New Social Security Rules Affecting Bone, Joint, Spinal and Related Medical Conditions To Take Effect April 2
Allsup explains importance of changes to musculoskeletal listing for Social Security disability claims
Belleville, Illinois — March 31, 2020 —The Social Security Administration (SSA) is implementing revisions to its listing of impairments, specifically for disorders of the musculoskeletal system effective April 2, 2021, and this will have an effect on thousands of individuals with disabilities, according to Allsup, which has helped more than 350,000 people receive their Social Security Disability Insurance (SSDI) benefits nationwide.
The revised criteria for the musculoskeletal listing were announced in the Federal Register in December, and changes will apply to all applications for SSDI benefits filed or pending on or after April 2, 2021. Musculoskeletal disorders refer to a variety of conditions affecting bones, muscles, joints, the spine and connective tissues.
In December, the SSA stated revisions to the medical listings reflect the adjudicative experience, advances in medical knowledge and comments from the public following the notice of proposed rulemaking (NPRM) in May 2018.
“These new revisions will increase the number of SSDI denials as it will be more difficult for people with disabilities to meet the very stringent criteria for certain musculoskeletal conditions,” said T.J. Geist, director of Claims at Allsup. “However, while some applicants may not meet these new revised requirements and may be denied, they will continue to have the option to request a hearing with a medical professional or vocational expert.”
These new rules highlight the vital importance of having an expert SSDI claims representative such as Allsup to assist individuals with disabilities when filing their initial disability application, and – if their claim is denied – having someone to advocate for their claim when filing an appeal.
The final rules reflect comments from advocacy groups, legal services organizations, medical organizations and individual commenters during the 60-day public comment period. While several commenters requested the rules be withdrawn due to the impact they may have on the number of application-level denials, the likelihood of delays and the increased need for hearings, the SSA declined to withdraw this final rule.
Some public comments that were considered but not adopted included requests to use plain language terminology instead of medical terminology, such as “pins and needles” instead of paresthesia, requests to clarify which sources are considered to be acceptable medical sources, and that physical therapists be considered acceptable medical sources.
However, some public concerns were addressed with these revisions:
- Muscle strength: Measurement will be based on a muscle strength grading system that is considered medically acceptable for the person’s age and impairments. The SSA will also accept muscle strength tests using scales other than the 0 to 5 scale, provided the scales used are equivalent, medically acceptable scales.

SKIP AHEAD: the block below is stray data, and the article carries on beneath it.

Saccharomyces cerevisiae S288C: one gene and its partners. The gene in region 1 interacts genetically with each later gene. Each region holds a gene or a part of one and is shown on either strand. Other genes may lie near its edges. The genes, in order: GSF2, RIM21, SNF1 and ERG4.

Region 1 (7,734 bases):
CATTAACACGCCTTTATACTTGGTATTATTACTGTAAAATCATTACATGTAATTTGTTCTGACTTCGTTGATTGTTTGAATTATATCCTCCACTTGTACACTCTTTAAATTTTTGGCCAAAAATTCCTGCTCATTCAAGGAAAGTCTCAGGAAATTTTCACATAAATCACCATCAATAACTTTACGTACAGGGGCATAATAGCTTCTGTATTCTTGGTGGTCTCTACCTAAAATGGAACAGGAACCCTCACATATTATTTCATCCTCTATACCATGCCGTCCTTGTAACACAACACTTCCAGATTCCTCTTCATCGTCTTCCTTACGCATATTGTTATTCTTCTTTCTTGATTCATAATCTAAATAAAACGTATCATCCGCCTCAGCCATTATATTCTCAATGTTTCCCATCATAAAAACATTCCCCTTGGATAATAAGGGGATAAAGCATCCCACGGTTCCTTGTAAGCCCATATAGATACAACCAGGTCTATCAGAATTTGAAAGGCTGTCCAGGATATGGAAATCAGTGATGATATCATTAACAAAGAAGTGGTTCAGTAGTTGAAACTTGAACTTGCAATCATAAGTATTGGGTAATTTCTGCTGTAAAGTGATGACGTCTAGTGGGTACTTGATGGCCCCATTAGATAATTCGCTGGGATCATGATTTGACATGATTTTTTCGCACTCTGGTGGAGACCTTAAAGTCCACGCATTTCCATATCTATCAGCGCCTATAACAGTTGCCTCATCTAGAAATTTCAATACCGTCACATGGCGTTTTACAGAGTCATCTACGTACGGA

- Hand-held devices: The SSA clarified that hand-held assistive devices are devices one holds onto, not carries with their hands.
- Wheeled and seated mobility devices: These will be added to the list of functional criteria based on how the wheeled and seated mobility device affects the person’s use of the upper extremities.
- Obesity: The SSA confirmed that obesity and its effect on the musculoskeletal system will continue to be evaluated to assess if it is a medically determinable impairment.
The new final rules will be in effect for five years, unless they are extended or revised, Geist explained. “These revisions to the medical listings will likely have a significant impact on the SSDI approval process, particularly at the initial and reconsideration levels,” he said. “But the SSA will not terminate someone’s benefits solely because of changes to these listings.”
For more information about applying for SSDI, or to learn if you are likely to be eligible, visit FileSSDI.Allsup.com or call 1-800-678-3276.
Allsup and its subsidiaries provide nationwide Social Security disability, veterans disability appeal, return to work, and healthcare benefits services for individuals, their employers and insurance carriers. Allsup professionals deliver specialized services supporting people with disabilities and seniors so they may lead lives that are as financially secure and as healthy as possible. Founded in 1984, the company is based in Belleville, Illinois, near St. Louis. Learn more at truehelp.com and @Allsup or download a free PDF of Applying for Social Security Disability Insurance: Getting It Right The First Time.